Thyroidectomy, although rare, may be performed for patients with thyroid cancer, hyperthyroidism, and drug reactions to antithyroid agents; pregnant women who cannot be managed with drugs; patients who do not want radiation therapy; and patients with large goiters who do not respond to anti-thyroid drugs.
The two types of thyroidectomy include:
- Total thyroidectomy: The gland is removed completely. Usually done in the case of malignancy. Thyroid replacement therapy is necessary for life.
- Subtotal thyroidectomy: Up to five-sixths of the gland is removed when antithyroid drugs do not correct hyperthyroidism or RAI therapy is contraindicated.
Thyroidectomy requires meticulous postoperative nursing care to prevent complications. Nursing priorities will include managing hyperthyroid state preoperatively, relieving pain, providing information about the surgical procedure, prognosis, and treatment needs, and preventing complications.
- Acute Pain
- Risk for Impaired Airway Clearance
- Impaired Verbal Communication
- Risk for Injury
- Deficient Knowledge
Risk for Injury
Risk factors may include
- Chemical imbalance: excessive CNS stimulation
Possibly evidenced by
- Not applicable. A risk diagnosis is not evidenced by signs and symptoms, as the problem has not occurred and nursing interventions are directed at prevention.
- Client will demonstrate an absence of injury with complications minimized/controlled.
|Monitor vital signs noting elevated temperature, tachycardia, arrhythmias, respiratory distress, cyanosis.||Manipulation of the gland during subtotal thyroidectomy may result in increased hormone release, causing thyroid storm.|
|Evaluate reflexes periodically. Observe for neuromuscular irritability: twitching, numbness, paresthesias, positive Chvostek’s and Trousseau’s signs, seizure activity.||Hypocalcemia with tetany (usually transient) may occur 1–7 days postoperatively and indicates hypoparathyroidism, which can occur as a result of inadvertent trauma to or partial-to-total removal of the parathyroid gland(s) during surgery.|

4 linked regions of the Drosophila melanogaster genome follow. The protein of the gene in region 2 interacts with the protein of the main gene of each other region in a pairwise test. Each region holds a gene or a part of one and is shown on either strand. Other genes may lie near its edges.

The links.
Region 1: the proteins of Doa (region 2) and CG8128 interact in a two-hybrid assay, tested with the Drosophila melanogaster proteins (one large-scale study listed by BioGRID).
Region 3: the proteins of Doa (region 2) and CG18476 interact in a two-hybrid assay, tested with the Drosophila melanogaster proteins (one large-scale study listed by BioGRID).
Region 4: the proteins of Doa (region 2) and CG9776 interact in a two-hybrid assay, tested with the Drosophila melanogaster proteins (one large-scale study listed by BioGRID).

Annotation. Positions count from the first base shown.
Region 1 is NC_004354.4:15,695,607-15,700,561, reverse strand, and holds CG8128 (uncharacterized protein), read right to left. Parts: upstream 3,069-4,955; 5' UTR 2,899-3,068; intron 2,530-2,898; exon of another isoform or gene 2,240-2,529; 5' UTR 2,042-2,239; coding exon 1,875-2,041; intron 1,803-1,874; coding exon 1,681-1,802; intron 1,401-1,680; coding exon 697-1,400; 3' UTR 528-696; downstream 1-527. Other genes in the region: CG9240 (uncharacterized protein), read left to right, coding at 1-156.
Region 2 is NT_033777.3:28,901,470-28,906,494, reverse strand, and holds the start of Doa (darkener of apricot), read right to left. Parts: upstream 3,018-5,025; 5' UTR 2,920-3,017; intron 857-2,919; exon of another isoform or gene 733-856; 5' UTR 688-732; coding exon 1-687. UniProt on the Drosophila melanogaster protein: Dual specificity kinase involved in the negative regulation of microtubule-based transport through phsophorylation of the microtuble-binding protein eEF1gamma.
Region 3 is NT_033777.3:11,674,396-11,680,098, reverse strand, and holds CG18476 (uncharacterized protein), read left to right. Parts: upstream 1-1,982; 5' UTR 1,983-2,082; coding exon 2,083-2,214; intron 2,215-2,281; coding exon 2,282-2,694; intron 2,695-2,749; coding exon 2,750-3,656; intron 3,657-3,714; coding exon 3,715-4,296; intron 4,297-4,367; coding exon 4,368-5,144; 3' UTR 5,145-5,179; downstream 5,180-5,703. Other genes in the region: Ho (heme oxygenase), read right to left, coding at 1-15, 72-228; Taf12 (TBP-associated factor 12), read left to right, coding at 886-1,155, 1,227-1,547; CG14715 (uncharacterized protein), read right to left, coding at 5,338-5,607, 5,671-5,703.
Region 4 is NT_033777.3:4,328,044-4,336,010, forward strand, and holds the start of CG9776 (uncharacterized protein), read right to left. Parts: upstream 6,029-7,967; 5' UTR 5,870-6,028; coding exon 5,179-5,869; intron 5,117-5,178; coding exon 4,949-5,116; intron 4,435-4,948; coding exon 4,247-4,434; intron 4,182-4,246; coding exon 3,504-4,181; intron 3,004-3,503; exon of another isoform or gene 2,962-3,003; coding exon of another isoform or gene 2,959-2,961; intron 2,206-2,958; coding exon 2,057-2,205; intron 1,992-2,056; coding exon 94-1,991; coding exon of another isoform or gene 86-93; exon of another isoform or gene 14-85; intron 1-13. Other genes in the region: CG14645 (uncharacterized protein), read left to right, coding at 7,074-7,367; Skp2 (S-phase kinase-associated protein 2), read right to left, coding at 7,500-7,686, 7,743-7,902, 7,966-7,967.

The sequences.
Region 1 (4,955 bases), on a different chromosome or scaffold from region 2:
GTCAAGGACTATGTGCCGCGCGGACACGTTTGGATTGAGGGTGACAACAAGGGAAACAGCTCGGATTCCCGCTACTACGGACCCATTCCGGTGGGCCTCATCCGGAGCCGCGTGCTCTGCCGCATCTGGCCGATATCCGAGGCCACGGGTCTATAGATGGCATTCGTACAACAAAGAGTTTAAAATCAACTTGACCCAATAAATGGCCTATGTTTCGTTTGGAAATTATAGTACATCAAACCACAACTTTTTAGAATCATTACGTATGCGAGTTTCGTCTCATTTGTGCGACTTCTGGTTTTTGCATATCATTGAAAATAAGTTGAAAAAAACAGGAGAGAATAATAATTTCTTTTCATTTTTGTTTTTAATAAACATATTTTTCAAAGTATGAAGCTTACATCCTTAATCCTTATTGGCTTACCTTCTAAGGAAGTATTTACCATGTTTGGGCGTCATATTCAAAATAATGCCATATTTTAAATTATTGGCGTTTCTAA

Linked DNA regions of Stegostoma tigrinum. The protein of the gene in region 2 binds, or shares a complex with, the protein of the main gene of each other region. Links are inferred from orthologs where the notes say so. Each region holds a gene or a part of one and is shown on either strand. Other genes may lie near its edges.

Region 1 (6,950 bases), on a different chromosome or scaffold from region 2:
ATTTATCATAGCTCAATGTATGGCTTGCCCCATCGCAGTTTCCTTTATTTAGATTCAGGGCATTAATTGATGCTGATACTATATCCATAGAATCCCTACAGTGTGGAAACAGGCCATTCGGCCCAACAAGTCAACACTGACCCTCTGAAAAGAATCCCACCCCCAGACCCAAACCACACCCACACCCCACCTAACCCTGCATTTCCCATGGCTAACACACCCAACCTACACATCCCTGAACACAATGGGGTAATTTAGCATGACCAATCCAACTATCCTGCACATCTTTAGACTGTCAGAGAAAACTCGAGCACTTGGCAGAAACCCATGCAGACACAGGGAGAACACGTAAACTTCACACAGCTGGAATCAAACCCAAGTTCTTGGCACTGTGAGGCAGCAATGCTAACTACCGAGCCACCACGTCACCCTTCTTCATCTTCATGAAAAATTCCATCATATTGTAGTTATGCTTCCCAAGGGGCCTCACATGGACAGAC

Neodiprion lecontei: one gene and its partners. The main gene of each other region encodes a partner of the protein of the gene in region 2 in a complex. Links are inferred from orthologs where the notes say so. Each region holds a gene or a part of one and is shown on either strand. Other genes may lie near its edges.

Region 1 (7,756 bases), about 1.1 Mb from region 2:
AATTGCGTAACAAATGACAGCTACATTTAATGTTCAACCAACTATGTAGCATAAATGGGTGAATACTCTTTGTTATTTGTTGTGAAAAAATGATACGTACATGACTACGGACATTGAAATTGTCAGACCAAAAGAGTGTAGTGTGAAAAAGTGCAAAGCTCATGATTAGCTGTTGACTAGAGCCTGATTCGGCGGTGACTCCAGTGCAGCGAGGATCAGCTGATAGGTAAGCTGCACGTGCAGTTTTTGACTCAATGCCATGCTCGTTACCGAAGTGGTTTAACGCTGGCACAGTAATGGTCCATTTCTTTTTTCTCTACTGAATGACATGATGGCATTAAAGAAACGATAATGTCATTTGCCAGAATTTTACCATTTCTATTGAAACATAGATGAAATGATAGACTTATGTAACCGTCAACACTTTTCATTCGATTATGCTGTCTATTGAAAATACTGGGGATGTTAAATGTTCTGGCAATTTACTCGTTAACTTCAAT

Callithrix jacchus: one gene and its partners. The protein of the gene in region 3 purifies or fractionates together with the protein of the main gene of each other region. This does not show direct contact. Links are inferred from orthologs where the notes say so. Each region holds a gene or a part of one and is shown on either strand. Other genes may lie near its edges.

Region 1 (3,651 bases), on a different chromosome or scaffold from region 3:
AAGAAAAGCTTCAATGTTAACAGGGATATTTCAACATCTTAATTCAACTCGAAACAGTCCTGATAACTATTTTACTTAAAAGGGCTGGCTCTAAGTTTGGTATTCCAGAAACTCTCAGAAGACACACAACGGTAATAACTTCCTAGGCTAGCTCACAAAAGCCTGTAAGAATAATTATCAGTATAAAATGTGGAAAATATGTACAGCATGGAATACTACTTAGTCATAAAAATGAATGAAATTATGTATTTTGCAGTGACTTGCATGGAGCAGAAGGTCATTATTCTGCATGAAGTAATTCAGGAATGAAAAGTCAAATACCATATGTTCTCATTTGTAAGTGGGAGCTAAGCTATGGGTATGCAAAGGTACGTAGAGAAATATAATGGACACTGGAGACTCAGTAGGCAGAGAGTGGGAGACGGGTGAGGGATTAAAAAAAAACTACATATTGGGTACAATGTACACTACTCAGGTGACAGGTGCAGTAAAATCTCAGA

|Keep side rails raised and padded, bed in a low position, and airway at the bedside. Avoid the use of restraints.||Reduces the potential for injury if seizures occur.|
|Monitor serum calcium levels.||Patients with levels of less than 7.5 mg/100 mL generally require replacement therapy.|
|Administer medications as indicated:|
||Corrects deficiency, which is usually temporary but may be permanent. Note: Use with caution in patients taking digitalis because calcium increases cardiac sensitivity to digitalis, potentiating the risk of toxicity.|
||Helpful in lowering elevated phosphorus levels associated with hypocalcemia.|
||Promotes rest, reducing exogenous stimulation.|
|Controls seizure activity until corrective therapy is successful.|
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Endocrine and Metabolic Care Plans
Nursing care plans related to the endocrine system and metabolism:
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- Addison's Disease | 3 Care Plans
- Cushing’s Disease | 6 Care Plans
- Diabetes Mellitus Type 1 (Juvenile Diabetes) | 4 Care Plans
- Diabetes Mellitus Type 2 | 13+ Care Plans
- Diabetic Ketoacidosis (DKA) and Hyperglycemic Hyperosmolar Nonketotic Syndrome (HHNS) | 4 Care Plans
- Eating Disorders: Anorexia & Bulimia Nervosa | 7 Care Plans
- Fluid and Electrolyte Imbalances | 10 Care Plans
- - Fluid Balance: Hypervolemia & Hypovolemia
- - Potassium (K) Imbalances: Hyperkalemia and Hypokalemia
- - Sodium (Na) Imbalances: Hypernatremia and Hyponatremia
- - Magnesium (Mg) Imbalances: Hypermagnesemia and Hypomagnesemia
- - Calcium (Ca) Imbalances: Hypercalcemia and Hypocalcemia
- Gestational Diabetes Mellitus | 4 Care Plans
- Hyperthyroidism | 7 Care Plans
- Hypothyroidism | 3 Care Plans
- Obesity | 4 Care Plans
- Thyroidectomy | 5 Care Plans